Twenty-one students from The University of Texas-Pan American made history Saturday, May 12 by being the first group to receive a Bachelor of Science degree in the Physician's Assistant Studies program.
"This achievement is a very proud one for UTPA," said Frank Ambriz, interim program chair and clinical assistant professor. "It has been a challenge, but we are very proud of these students."
The program started at the University as a cooperative program with The University of Texas Medical Branch in Galveston in 1994. It was extended in 1999 as a full administrative program and received accreditation this year.
The UTPA Physician's Assistant Studies program is the only one of its kind in Texas not on a medical campus. It is designed to give students the skills necessary to provide routine medical care for patients under the supervision of a doctor.
Among these first graduating students is Eleazar Rodriguez, 27, who was accepted into the program during the full accreditation transition.
"I was always interested in the medical profession, but I never knew which route to take," he said. "When I heard about the program, I knew it was something I wanted to do."
It's not easy to enter the program. Each student must take a written exam, submit an essay and interview with faculty. Indeed, the program is so intense, only 25 students from more than 200 applicants are accepted each year.
Rodriguez was not among those 25 the first year he applied. But he wasn't discouraged and during that time he received his Bachelor of Science degree in Biology.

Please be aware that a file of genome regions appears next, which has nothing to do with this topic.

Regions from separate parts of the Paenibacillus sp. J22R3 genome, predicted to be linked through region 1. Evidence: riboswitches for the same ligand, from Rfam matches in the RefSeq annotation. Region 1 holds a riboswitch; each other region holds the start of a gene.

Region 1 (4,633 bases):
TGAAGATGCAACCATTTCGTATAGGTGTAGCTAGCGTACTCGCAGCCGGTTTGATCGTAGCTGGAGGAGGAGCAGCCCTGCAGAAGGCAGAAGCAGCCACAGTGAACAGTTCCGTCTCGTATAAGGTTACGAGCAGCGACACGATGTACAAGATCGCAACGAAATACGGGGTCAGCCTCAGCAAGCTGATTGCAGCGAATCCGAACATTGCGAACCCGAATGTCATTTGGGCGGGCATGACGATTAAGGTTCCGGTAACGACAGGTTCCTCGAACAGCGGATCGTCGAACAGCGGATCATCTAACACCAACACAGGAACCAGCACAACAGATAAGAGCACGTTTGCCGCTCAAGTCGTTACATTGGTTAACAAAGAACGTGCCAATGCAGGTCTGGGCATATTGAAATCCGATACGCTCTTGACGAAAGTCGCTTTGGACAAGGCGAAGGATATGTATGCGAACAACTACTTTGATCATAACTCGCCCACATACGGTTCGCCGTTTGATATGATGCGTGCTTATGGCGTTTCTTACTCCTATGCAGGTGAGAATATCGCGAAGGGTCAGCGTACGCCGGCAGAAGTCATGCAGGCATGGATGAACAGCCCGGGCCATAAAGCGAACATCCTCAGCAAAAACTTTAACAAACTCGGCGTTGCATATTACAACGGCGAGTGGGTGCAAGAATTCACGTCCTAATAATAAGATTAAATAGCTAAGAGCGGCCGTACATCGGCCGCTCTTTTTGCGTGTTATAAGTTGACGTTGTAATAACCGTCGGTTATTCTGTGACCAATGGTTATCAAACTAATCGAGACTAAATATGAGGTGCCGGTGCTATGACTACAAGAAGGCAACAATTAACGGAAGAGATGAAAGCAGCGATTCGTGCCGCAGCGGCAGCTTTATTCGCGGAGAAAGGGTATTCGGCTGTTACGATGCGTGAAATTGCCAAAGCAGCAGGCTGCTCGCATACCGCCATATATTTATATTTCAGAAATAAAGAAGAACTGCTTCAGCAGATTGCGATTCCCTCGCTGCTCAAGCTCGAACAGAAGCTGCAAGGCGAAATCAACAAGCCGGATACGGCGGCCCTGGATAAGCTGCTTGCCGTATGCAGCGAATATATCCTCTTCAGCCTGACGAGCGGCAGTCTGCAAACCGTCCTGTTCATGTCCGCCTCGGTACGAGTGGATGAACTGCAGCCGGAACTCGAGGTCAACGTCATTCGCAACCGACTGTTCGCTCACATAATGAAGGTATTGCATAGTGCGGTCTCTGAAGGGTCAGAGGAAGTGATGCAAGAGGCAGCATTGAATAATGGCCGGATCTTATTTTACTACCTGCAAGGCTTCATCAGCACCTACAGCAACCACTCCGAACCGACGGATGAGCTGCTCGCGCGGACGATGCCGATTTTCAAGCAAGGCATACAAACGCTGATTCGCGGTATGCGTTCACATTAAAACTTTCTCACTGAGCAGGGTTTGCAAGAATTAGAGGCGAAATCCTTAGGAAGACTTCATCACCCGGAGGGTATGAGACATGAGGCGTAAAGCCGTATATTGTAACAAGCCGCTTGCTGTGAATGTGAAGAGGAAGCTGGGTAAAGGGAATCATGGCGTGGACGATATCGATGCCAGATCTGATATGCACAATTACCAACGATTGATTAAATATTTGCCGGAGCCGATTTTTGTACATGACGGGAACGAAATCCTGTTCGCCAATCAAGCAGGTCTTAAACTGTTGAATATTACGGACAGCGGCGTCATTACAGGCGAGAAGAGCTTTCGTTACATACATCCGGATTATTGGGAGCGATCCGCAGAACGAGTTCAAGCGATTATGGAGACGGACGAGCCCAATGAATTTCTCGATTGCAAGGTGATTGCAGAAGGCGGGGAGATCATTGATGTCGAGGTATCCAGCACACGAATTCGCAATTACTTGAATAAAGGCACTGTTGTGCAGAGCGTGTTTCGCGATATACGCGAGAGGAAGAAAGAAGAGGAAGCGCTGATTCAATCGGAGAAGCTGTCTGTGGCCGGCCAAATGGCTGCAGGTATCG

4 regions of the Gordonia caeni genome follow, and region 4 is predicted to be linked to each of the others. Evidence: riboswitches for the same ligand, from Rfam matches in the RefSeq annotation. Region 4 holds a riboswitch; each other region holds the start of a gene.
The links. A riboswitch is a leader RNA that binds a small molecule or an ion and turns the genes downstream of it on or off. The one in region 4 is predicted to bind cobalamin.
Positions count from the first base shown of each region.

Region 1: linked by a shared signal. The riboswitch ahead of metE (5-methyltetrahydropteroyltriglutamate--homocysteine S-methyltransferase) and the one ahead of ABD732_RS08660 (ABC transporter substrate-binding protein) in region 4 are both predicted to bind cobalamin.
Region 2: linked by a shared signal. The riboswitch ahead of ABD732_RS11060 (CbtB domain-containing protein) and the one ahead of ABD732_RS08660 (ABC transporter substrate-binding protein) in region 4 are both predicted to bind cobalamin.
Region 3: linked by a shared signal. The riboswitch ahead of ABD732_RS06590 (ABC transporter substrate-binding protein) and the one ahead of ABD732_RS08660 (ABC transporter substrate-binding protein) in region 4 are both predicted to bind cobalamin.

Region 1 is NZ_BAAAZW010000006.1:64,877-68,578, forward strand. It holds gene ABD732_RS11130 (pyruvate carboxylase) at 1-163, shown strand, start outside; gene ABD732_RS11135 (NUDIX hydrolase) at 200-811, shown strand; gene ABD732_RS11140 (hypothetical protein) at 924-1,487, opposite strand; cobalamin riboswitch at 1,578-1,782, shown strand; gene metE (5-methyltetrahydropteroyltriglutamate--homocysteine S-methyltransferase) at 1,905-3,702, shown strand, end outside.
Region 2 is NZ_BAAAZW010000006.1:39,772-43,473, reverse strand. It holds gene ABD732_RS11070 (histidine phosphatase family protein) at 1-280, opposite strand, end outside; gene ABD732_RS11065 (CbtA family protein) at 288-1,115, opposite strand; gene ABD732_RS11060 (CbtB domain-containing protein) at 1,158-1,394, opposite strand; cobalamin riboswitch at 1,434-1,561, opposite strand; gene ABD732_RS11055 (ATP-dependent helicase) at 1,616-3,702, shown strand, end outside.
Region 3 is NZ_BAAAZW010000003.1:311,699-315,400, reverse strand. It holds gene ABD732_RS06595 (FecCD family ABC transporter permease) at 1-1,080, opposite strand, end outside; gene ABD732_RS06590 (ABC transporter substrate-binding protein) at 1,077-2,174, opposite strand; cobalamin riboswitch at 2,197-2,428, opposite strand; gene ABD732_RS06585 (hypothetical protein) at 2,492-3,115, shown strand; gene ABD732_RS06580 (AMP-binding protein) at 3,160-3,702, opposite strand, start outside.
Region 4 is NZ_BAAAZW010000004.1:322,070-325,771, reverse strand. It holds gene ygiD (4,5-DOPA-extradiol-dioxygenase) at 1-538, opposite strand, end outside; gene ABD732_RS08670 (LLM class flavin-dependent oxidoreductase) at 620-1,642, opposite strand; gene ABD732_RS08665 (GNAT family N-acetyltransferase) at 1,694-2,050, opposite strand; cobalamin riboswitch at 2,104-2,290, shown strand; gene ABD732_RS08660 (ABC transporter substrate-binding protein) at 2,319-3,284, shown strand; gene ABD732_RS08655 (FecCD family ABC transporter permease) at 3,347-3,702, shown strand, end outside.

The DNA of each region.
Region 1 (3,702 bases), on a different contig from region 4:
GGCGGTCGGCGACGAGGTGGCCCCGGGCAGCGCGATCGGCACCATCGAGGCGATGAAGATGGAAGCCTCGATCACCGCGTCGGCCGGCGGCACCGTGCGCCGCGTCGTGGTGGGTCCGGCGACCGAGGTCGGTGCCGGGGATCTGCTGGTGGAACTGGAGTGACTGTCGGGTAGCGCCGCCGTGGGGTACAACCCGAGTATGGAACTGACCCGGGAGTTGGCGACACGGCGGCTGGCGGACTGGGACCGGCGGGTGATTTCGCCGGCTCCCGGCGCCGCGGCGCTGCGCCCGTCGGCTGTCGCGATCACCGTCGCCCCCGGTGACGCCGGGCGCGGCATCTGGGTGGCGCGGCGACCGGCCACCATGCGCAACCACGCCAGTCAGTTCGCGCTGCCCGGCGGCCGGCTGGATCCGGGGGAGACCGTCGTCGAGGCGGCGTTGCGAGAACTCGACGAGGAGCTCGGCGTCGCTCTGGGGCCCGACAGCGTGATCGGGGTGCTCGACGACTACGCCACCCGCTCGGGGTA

"I was in school for a very long time, but I really wanted to be a PA, so I applied again the next year and got in," he said.
Once accepted into the program, students spend the next two years in extensive studies. The first year consists of a 12-month didactic curriculum, which allows students to earn 110 hours of coursework. The second year is a 12-month clinical rotation.
"Our students receive almost the same amount of class instruction in just one year that medical students receive during their time in school," Ambriz said. "Then they are provided with the hands-on experience at our local hospitals or doctors' offices."
Students are discouraged from working because of the program's intensity, Ambriz said.
"I had to quit my job," said Rodriguez, who received the program's Julian Castillo Humanitarian Award. "I even had to move to Edinburg because the commuting from San Benito took up too much time."
Rhonda Heffernan, of Houston, was another student who accepted the challenge. The 25-year-old spent all her time studying and traveling from Brownsville to Rio Grande City for her clinical rotation.
Heffernan, who has a degree in bio-medical science from Texas A&M University, also was not accepted on her first attempt. But she has left her mark in the program. She was recently honored with the Academic Excellence Award for maintaining a 3.91 grade point average.
The next step for these two graduates is to pass a national board exam in October to receive their license for practice. Heffernan plans to move to Austin for her practice, and Rodriguez has received several job offers locally.
According to Ambriz, the job market is open for physician assistants in a number of medical settings. Hospitals and private physicians' offices have a high demand for assistance, especially in the Rio Grande Valley.
"The fact that the majority of the graduates will stay in the Valley to practice supports the mission of the University in providing for the needs of the community," said Ambriz, noting a master's degree to the program may be added in a few years. "The job market in Texas is great, and there are four openings for every graduate."